During the recent World Cup qualifying match between Mexico and the United States, the stadium in Columbus, Ohio, was awash in soccer fans wearing red, white and blue. I was watching on TV, and I scanned the audience for people wearing green: fans rooting for the Mexican team. I’m sure they were there, but I couldn’t see any - perhaps that’s why organizers chose this particular venue.
It’s no secret that every time a soccer match between these two teams is played on American soil, it is played at a venue where an overwhelming majority of stars-and-stripes fans is guaranteed. But making sure that American fans fill up a stadium is not an easy task; soccer, after all, is nowhere near as popular as football, basketball or baseball. In contrast, Mexico’s fans will follow the national team wherever it plays (even Ohio), especially to see a qualifying match for the World Cup in Brazil next year. And in my experience, immigrants from Mexico will root for the Mexican team no matter how long they have lived in the United States
In Columbus, there are just not as many residents of Mexican origin as there are in other cities, as was obvious during the match. Actually, less than 6 percent of Ohio’s population is Hispanic, according to the latest census data. By comparison, Hispanics make up 17 percent of the general population in the United States. If the soccer match had been held in, say, Los Angeles, Chicago, San Antonio, Miami or New York, the stadium would likely have been a sea of green.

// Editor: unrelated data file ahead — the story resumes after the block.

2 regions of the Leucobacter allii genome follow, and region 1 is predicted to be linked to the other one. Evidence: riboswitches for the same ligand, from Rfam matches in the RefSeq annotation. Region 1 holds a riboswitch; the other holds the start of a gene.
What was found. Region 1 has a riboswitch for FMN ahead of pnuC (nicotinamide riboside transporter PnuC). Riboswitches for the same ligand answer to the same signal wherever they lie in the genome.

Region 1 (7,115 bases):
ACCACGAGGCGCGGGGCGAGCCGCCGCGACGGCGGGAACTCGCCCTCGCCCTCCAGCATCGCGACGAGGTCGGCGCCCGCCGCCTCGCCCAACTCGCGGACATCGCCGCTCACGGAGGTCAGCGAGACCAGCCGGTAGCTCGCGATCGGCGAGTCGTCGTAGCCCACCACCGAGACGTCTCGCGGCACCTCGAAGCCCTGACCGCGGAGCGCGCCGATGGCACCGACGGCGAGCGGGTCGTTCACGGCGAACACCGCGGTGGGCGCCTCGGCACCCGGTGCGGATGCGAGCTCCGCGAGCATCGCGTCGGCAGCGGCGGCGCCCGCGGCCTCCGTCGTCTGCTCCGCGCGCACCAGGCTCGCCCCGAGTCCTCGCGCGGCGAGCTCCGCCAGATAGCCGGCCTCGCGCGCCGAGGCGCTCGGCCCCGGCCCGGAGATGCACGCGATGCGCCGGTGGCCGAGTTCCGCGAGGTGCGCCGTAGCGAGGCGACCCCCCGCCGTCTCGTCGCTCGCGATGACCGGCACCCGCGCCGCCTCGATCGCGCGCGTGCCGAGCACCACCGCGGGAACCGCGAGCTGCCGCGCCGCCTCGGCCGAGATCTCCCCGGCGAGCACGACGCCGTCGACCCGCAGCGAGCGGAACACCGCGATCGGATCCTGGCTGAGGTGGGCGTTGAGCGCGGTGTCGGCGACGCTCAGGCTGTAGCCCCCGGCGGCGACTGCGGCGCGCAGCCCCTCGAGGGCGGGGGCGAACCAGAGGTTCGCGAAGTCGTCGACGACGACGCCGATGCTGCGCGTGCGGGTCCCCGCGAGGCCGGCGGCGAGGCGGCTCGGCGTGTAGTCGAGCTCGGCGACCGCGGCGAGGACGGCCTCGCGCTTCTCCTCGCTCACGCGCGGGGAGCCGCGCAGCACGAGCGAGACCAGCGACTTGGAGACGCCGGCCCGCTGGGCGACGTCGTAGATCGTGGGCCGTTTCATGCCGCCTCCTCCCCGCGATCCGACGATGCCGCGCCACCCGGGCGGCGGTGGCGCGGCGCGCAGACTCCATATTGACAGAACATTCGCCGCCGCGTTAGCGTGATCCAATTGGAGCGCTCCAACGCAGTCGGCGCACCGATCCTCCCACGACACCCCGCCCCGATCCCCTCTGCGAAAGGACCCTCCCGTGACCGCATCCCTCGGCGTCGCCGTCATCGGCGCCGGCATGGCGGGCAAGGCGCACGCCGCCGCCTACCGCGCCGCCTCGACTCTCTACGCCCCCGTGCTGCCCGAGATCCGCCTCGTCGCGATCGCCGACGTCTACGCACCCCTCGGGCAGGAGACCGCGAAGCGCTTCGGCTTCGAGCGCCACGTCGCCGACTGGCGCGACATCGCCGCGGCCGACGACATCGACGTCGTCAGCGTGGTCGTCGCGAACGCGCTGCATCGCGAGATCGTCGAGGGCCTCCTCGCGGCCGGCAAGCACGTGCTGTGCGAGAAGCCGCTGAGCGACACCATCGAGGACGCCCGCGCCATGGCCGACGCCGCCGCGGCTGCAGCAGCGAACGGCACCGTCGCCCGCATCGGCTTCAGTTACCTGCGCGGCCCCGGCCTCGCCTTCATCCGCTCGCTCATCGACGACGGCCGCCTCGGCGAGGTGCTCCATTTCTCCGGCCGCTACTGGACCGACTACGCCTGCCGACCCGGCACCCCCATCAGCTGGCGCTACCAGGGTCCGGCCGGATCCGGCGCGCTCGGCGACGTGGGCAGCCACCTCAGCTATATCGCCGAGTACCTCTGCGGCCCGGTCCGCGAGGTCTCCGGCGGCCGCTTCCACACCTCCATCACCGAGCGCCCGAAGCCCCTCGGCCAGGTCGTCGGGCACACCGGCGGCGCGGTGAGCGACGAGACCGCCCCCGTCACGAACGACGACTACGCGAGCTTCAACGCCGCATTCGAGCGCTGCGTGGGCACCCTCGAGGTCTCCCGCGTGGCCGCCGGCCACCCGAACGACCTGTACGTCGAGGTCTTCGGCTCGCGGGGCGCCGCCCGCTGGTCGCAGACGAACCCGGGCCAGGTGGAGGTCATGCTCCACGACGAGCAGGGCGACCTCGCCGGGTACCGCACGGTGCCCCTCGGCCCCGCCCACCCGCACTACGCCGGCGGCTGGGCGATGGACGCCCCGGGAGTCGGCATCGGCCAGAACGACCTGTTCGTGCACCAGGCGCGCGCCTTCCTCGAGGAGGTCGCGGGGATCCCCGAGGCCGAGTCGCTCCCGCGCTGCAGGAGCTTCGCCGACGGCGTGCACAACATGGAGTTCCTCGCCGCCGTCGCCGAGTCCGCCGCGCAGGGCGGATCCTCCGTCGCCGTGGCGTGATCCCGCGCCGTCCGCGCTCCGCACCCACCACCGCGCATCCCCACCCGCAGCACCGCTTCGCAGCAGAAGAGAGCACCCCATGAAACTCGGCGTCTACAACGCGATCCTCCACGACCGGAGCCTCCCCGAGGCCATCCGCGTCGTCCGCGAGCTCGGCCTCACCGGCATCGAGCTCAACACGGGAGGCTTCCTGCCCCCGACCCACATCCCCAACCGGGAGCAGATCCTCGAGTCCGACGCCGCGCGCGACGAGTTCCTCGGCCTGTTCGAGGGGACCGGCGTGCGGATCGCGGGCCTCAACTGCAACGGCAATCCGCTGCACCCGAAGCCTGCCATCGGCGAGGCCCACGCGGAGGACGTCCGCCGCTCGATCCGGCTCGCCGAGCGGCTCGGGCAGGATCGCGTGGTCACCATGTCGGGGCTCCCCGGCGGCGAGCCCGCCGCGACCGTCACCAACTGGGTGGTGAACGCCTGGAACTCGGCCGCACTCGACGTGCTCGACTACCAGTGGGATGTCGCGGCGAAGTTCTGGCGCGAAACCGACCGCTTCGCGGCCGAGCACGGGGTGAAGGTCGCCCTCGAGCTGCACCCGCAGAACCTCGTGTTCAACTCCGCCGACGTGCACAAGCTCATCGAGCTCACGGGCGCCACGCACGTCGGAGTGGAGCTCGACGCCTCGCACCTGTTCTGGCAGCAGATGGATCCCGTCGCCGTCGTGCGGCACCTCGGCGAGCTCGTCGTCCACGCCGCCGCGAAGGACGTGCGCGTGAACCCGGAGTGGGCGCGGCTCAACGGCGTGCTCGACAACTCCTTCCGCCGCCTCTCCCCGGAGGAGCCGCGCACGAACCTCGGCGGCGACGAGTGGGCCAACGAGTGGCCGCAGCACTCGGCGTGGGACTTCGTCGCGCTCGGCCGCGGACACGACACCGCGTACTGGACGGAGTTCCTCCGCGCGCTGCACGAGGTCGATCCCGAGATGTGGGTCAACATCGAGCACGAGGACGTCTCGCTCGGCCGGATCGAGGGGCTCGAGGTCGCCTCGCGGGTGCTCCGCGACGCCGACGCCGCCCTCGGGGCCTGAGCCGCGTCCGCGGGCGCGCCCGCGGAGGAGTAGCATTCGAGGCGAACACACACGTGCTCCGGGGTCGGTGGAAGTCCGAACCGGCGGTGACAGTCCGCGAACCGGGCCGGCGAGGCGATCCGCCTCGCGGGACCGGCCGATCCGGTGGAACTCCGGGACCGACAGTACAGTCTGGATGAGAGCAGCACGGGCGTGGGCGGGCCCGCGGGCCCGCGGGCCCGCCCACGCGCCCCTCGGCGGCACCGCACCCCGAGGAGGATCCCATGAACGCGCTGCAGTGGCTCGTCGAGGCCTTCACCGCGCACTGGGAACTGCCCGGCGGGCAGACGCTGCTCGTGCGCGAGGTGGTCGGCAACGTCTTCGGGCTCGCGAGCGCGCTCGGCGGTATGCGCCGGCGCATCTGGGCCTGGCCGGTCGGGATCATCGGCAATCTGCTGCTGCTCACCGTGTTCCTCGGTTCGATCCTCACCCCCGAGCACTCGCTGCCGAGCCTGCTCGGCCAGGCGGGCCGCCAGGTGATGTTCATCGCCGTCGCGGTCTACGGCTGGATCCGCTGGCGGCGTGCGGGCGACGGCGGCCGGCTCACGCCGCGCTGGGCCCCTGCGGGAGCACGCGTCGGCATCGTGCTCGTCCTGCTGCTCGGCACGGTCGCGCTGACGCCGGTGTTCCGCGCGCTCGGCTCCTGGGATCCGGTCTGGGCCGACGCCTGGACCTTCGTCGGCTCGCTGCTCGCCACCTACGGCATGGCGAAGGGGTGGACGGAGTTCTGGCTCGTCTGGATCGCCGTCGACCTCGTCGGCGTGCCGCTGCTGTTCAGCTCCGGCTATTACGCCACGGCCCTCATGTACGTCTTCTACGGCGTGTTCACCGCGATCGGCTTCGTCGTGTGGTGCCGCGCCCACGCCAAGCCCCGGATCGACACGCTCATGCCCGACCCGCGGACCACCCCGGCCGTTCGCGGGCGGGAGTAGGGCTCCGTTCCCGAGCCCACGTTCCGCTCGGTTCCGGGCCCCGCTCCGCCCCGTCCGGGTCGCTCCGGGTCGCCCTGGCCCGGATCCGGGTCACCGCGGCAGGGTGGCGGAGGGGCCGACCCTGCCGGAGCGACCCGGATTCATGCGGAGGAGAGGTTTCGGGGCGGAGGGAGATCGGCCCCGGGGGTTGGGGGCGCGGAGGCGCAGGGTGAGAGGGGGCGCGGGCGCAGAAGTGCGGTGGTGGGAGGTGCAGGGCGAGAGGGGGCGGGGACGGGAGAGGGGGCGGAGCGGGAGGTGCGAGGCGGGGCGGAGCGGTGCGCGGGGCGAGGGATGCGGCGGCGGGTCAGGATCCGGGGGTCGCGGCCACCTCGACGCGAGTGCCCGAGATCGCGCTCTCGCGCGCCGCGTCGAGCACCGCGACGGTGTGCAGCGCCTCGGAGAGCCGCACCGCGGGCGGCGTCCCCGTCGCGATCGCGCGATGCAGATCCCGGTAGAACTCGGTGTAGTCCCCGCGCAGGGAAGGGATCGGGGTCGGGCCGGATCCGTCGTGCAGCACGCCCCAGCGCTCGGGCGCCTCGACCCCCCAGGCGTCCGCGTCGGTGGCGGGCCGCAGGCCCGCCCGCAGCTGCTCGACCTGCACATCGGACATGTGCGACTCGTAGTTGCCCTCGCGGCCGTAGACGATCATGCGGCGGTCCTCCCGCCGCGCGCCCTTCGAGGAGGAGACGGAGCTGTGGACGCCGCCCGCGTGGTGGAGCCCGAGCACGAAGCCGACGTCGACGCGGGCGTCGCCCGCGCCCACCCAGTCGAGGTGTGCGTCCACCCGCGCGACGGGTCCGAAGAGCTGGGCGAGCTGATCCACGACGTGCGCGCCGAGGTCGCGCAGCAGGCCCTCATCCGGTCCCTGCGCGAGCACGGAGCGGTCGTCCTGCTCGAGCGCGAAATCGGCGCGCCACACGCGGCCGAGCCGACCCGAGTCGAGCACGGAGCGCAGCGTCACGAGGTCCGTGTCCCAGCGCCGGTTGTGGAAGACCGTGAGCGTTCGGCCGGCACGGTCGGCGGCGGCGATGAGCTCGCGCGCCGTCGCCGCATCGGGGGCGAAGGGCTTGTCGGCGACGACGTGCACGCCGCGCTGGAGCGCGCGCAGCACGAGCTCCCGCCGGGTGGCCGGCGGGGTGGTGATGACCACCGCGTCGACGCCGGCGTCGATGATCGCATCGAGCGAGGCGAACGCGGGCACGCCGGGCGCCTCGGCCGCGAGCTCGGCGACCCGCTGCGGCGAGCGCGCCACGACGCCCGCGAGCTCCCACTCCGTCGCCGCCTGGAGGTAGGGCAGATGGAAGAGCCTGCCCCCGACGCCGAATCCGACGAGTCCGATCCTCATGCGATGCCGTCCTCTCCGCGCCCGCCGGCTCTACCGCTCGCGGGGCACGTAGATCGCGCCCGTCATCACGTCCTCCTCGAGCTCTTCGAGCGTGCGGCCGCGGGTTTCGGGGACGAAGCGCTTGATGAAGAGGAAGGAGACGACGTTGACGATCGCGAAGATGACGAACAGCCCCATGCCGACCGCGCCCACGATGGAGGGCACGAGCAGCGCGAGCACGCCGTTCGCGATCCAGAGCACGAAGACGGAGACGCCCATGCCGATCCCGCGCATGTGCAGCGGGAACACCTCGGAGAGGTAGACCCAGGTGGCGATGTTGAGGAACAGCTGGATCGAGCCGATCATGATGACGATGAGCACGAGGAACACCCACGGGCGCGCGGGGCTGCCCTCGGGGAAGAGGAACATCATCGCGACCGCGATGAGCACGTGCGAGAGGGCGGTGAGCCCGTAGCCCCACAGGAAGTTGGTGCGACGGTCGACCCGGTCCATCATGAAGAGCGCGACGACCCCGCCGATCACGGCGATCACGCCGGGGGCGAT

Ohio, however, is the exception. In 1970, there were fewer than 1 million Mexican-born immigrants living in the United States, according to research from the Pew Hispanic Center. That number is now about 11.4 million. We are everywhere. And as is the case with any migratory phenomenon, this “Mexodus” was for decades largely based on the belief that a better life could be found to the north. Jobs are the main attraction - a lack of employment opportunities is a big reason that 1 out of 10 Mexicans leaves their home country.
The other factor in this Mexodus is a rather recent phenomenon. Drug-related violence killed at least 60,000 people during Calderon’s presidency, from 2006 to 2012, and Peña Nieto’s administration has failed to bring peace. Consequently, many Mexicans who have crossed the border in recent years (especially after the economic crisis in 2008) are looking for security - to avoid being robbed, kidnapped or killed.
The Mexodus is a living phenomenon, and it won’t stop.))